The National Aeronautics and Space Administration (NASA) is aware of the potential toxicological hazards to crew members that might be associated with prolonged spacecraft missions. Despite major engineering advances in controlling the atmosphere within spacecraft, some contamination of the air appears inevitable. NASA has measured numerous airborne contaminants during space missions. As the missions increase in duration and complexity, ensuring the health and well-being of astronauts traveling and working in this unique environment becomes increasingly difficult.
As part of its efforts to promote safe conditions aboard spacecraft, NASA requested the National Research Council (NRC) to develop guidelines for establishing spacecraft maximum allowable concentrations (SMACs) for contaminants, and to review SMACs for various spacecraft contaminants to determine whether NASA's recommended exposure limits are consistent with the guidelines recommended by the subcommittee. In response to this request, the NRC first developed criteria and methods for preparing SMACs for spacecraft contaminants, published in its 1992 report Guidelines for Developing Spacecraft Maximum Allowable Concentrations for Space Station Contaminants. Since then, the NRC's Subcommittee on Spacecraft Maximum Allowable Concentrations has been reviewing NASA's documentation of chemical-specific SMACs. This report is the fourth volume in the series Spacecraft Maximum Allowable Concentrations for Space Station Contaminants. The first volume was published in 1994 and the second and third in 1996.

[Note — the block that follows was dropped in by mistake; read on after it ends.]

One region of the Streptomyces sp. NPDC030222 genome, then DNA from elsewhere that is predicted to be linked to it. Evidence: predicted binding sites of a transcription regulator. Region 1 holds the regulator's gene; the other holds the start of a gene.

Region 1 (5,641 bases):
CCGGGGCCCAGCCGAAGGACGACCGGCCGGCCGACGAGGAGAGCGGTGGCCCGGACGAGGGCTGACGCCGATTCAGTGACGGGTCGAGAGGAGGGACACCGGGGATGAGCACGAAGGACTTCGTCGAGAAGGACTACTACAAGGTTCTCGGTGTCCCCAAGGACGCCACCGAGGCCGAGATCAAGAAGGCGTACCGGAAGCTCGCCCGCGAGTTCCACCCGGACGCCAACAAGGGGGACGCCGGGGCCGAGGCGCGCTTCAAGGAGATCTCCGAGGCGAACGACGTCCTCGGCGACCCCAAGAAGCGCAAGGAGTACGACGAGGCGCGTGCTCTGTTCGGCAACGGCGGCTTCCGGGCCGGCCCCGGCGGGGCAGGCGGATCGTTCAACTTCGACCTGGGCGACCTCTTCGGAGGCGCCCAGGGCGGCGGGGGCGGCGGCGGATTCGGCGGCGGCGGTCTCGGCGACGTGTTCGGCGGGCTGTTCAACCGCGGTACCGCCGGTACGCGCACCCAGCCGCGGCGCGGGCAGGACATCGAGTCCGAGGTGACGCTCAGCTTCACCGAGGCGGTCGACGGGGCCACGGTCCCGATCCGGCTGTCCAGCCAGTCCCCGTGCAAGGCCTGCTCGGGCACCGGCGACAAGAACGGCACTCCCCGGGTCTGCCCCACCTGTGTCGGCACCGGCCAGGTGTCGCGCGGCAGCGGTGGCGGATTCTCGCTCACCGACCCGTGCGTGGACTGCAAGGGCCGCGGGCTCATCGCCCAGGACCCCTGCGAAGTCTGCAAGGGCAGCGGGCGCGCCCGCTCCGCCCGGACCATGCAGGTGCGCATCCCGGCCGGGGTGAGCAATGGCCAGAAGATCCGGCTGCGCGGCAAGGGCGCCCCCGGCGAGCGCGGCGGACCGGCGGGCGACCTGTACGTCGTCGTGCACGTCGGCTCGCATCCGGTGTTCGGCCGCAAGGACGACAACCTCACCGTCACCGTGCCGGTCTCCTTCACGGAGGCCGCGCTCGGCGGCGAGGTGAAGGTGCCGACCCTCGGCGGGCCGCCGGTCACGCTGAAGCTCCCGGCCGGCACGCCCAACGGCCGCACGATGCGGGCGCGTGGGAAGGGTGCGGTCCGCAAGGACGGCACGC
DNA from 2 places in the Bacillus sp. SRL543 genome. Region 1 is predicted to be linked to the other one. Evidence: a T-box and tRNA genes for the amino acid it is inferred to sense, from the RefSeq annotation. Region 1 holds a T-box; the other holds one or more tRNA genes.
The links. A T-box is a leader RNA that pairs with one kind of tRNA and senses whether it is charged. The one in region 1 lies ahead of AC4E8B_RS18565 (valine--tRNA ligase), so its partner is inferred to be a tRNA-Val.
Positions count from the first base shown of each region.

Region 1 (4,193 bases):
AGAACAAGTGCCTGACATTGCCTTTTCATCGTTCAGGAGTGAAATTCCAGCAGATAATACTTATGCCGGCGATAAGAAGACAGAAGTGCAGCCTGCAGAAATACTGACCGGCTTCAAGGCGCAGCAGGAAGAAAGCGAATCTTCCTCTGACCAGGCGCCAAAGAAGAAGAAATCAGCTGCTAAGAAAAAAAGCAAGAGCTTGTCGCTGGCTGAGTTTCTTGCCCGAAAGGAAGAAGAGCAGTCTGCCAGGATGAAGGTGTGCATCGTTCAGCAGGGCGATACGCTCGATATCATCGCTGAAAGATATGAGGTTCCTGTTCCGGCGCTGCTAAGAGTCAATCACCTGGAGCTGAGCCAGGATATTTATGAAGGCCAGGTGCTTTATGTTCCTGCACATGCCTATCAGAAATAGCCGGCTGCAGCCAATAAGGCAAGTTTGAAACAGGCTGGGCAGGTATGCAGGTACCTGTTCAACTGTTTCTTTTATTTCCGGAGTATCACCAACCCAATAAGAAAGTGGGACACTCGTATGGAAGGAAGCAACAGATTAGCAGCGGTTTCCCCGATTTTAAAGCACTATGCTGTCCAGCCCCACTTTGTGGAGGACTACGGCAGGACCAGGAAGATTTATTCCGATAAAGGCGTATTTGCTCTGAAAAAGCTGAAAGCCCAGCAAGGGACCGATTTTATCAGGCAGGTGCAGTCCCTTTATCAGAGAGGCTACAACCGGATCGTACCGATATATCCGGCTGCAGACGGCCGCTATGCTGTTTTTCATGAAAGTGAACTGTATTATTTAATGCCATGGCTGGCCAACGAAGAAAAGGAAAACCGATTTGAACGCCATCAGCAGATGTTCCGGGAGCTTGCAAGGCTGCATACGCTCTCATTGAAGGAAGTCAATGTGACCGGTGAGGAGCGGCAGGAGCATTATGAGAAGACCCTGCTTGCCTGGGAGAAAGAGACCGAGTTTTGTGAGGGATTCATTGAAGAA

This report has been reviewed in draft form by individuals chosen for their technical expertise and diverse perspectives in accordance with procedures approved by the NRC's Report Review Committee for reviewing NRC and Institute of Medicine reports. The purpose of that Independent review was to provide candid and critical comments to assist the NRC in making the published report as sound as possible and to ensure that the report meets institutional standards for objectivity, evidence, and responsiveness to the study charge. The review comments and draft manuscript remain confidential to protect the integrity of the deliberative process.